For many Black girls, our hair journey has certainly had its ups and downs.
From rocking braids accompanied by an array of colourful hair bobbles and beads, chemically processing our hair for years in a bid to ‘fit in’ to embracing our natural hair in all it’s glory or protecting it with a selection of wigs – the relationship we share with our hair is often filled with many peaks and troughs.
For Kent University student and British-Ghanian business owner Nadia Ewura Esi-Simpson, her hair journey was exactly the same.
“When I was younger I didn’t know what natural hair was – I was always relaxed,” she admits.
“I tried to do hairstyles that my classmates with straighter hair had because I thought it was the norm. I’ve gone from relaxed to unconsciously natural to texturised to being fully natural.”
Nadia says that one day, a relative talked to her about going natural and what that truly meant.
“My cousin told me going natural meant I am supposed to have curly or coily hair, without chemically treating it. This is when I started to really get into natural hair and natural hair remedies.”
For the east Londoner, this revelation turned into a journey of exploration, as she ventured into the natural hair world to discover the various products and methods that would allow her to care for her hair.
But one particular incident really pushed Nadia to seek out the knowledge she needed to get her hair to optimum health.
“In 2017 I did very tight braids on my holiday in Ghana, which resulted in traction alopecia. They were extremely tight cornrows that completely destroyed my natural hairline – so badly that at the time I wanted a hair transplant,” she recalls.
“Fortunately, before I left Ghana I bought an array of oils that I later used to save my damaged hair.
“I began to research oils and ingredients that could restore and condition my hair and help enhance growth. I visited farms where oils were made and I found the perfect non-toxic formula.”
While studying at university, Nadia began to test her hair treatments on friends – with much success.
“My friends loved it and I loved it, so I thought why not share this with the world and spread some love about natural hair and beauty.”
In 2019, Nadia launched her own brand of natural hair products – Nadia Esi Naturals.
“I found a biochemist to help me test the products and then I began selling them, first at student events, then in local salons, now online on my website.”
Since launching Nadia Esi Naturals, the 21-year-old entrepreneur has won funding from Santander Bank, was recently featured in the Telegraph, and manages to run her brand while still studying at university – but that hasn’t come without its challenges.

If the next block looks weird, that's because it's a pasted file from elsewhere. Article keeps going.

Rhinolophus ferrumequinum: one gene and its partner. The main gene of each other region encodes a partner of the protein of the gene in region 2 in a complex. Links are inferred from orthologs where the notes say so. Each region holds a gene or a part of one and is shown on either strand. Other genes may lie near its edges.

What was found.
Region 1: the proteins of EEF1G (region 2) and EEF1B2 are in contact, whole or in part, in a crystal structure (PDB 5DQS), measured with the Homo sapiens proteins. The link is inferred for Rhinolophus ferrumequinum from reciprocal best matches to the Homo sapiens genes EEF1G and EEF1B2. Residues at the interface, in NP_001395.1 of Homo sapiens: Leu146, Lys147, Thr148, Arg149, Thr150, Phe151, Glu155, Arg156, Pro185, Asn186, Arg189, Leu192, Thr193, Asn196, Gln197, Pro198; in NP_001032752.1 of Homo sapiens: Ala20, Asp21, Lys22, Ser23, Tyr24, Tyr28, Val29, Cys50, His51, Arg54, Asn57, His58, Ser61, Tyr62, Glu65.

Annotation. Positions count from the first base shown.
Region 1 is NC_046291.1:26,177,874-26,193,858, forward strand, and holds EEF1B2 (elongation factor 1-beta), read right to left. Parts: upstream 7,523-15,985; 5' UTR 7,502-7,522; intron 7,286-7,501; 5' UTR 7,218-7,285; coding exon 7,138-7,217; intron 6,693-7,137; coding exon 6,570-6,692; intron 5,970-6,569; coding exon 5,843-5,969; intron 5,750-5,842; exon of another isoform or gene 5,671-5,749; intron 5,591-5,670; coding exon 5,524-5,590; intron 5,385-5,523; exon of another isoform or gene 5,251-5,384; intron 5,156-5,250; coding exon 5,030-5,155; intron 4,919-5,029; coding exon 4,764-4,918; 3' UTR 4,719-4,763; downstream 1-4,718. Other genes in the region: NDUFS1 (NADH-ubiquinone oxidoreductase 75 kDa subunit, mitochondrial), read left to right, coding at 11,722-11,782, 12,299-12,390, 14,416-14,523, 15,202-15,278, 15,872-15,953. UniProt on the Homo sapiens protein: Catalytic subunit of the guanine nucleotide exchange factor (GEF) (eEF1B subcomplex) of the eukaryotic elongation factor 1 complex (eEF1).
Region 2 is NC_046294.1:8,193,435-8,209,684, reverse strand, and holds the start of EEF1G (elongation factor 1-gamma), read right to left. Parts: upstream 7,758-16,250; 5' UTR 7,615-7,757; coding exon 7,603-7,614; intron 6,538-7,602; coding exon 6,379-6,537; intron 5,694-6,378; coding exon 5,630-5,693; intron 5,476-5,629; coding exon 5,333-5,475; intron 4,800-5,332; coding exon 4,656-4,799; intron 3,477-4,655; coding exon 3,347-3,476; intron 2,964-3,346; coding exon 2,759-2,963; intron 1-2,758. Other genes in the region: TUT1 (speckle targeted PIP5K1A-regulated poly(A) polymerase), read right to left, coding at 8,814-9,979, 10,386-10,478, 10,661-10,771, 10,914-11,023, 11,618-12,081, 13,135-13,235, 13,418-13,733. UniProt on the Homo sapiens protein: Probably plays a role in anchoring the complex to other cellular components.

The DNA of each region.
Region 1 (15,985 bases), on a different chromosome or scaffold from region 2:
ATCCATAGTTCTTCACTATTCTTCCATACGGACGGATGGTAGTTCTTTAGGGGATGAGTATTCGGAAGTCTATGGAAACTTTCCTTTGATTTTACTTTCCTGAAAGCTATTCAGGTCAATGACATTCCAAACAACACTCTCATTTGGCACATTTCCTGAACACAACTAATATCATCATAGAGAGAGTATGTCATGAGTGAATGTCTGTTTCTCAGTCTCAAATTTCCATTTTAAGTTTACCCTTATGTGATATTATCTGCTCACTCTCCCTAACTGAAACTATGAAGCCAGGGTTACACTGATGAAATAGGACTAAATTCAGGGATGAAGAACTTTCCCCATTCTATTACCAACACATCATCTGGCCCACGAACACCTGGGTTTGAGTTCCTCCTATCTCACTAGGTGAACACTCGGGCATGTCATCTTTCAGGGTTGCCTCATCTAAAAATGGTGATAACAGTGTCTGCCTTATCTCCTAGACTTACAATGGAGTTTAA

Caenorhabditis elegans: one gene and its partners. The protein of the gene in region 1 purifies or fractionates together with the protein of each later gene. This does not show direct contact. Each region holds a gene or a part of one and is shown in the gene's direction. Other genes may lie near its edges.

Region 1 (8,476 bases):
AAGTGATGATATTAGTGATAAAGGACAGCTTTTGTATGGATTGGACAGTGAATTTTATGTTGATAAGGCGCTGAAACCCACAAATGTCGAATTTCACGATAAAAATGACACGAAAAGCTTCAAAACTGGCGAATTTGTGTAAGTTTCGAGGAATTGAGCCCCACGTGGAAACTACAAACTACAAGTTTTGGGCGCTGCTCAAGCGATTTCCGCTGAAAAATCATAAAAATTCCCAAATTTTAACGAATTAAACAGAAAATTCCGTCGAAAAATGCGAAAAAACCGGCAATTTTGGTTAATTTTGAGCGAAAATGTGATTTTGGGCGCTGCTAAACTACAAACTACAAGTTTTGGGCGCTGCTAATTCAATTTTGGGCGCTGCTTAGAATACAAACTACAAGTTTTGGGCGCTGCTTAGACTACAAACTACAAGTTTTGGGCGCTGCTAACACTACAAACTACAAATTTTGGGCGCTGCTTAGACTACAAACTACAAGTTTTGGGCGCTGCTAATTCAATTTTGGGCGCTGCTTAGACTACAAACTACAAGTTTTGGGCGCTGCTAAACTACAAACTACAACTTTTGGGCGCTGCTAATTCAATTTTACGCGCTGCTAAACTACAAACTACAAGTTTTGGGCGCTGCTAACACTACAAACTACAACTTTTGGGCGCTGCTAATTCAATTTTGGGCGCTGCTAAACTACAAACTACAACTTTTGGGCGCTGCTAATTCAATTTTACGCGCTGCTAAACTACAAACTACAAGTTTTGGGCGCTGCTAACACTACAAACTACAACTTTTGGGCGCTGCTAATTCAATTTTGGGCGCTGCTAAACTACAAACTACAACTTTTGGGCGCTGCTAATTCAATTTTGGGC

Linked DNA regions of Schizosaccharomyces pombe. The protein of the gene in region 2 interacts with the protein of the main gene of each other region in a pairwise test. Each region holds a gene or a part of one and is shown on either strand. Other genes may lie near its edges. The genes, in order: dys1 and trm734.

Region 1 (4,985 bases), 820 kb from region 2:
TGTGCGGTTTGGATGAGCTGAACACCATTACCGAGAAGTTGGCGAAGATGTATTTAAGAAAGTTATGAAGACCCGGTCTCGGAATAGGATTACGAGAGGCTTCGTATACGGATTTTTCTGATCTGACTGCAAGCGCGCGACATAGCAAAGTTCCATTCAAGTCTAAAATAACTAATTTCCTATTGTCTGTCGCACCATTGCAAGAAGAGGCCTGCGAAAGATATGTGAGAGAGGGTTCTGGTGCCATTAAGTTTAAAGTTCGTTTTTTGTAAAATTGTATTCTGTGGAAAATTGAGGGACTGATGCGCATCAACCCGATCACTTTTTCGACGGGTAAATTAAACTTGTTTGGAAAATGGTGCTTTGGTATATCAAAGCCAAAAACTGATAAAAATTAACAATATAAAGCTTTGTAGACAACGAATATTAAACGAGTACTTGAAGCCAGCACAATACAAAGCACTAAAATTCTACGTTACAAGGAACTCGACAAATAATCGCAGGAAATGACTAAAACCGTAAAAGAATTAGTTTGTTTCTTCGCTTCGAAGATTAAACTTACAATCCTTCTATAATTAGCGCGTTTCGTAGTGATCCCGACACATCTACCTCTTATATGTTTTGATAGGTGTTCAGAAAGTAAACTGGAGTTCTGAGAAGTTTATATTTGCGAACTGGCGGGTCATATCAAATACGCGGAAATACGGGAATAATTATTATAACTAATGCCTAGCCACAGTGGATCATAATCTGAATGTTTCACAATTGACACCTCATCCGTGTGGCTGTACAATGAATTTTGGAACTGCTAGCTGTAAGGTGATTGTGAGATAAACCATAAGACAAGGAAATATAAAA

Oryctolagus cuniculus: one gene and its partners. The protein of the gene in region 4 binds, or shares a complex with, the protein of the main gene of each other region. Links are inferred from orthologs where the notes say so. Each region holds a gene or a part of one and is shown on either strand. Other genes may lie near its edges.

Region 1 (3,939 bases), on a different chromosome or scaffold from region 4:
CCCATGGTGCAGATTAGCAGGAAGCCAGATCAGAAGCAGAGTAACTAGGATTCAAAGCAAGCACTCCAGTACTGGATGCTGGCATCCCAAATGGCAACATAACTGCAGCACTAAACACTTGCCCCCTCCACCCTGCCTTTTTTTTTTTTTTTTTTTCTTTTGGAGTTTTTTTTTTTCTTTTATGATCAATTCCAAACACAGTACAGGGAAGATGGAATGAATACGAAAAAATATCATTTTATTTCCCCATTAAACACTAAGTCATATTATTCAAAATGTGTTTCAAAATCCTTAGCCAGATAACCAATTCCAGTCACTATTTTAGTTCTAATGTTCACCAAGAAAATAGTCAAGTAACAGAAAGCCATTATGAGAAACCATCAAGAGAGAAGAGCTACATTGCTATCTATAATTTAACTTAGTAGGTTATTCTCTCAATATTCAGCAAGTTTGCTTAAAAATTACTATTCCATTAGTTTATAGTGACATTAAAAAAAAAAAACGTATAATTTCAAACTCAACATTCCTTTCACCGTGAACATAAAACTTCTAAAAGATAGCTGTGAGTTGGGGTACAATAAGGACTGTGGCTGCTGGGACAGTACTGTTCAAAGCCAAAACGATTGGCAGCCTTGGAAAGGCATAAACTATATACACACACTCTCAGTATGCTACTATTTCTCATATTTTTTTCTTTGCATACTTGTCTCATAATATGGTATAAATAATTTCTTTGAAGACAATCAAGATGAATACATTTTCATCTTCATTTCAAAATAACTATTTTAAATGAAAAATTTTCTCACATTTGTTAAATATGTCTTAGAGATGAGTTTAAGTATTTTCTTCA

“It has been very difficult but I love the opportunities by doing both at the same time,” she says.
“I cannot do everything that I have planned while studying because it’s important that I manage my time well – but I’m glad I took the leap and started when I did.”
While starting her own haircare business began as a result of her own personal experience, Nadia is passionate about helping other Black girls embrace their natural coils and care for their hair in the best way possible.
“I have now embraced my natural hair and I’m passionate about showing other young Black women ways to love their natural hair too – and also to show that it’s never too early to start on the entrepreneurial path!”
Nadia continues to push herself and the brand forward and has taken the time during the pandemic to enhance her own efforts.
“I guess we all have a lot more time with ourselves and that means we want to learn more and understand more,” she says.
“So I have taken time out to educate and inspire my community about the beauty of natural hair and our culture. This means trying to create a lot more content that my community wants to see and speaking and helping others more. It’s been busy but I love the new connections i’m making.”
One of the changes the brand has made in recent months is the decision to embrace sustainability – something which Nadia is passionate about.
“I care about my community and the planet is part of this community. It gives me wonderful ingredients to use in my products so the least I could do is move to more sustainable approaches in my business.
“Even as a small business I still believe I have a responsibility to do better and be the change I would like to see.”
Nadia says since late 2020, the company has managed to “reduce the carbon footprint of Nadia Esi Naturals by 40%”.
“I did this by switching to recyclable premium glass, sourcing parts of our packaging and labels from the UK and using high quality British essential oils,” she reveals.
Action is a key part of Nadia’s brand – from enhancing the company’s sustainability efforts to her Ghana School Initiative, which gives a percentage of profits from Nadia Esi Naturals to a local Ghanian school.
“A proportion of all sales are donated to a school in Ghana called Blessed Little Angels. This school does not charge fees as the children attending the school are either orphans or come from poorer economic backgrounds,” she says.
“I have always worked closely with this school since primary school, raising money for them at events. Now I have my own business I thought it would be great to use my own profits to give back to my community. The school is based in a town in Central Region where my parents are from.
“Whenever I am in Ghana I always go to visit, I love the kids. They are always so happy and I love seeing that.”
To find out more about the brand, visit: www.nadiaesi.co.uk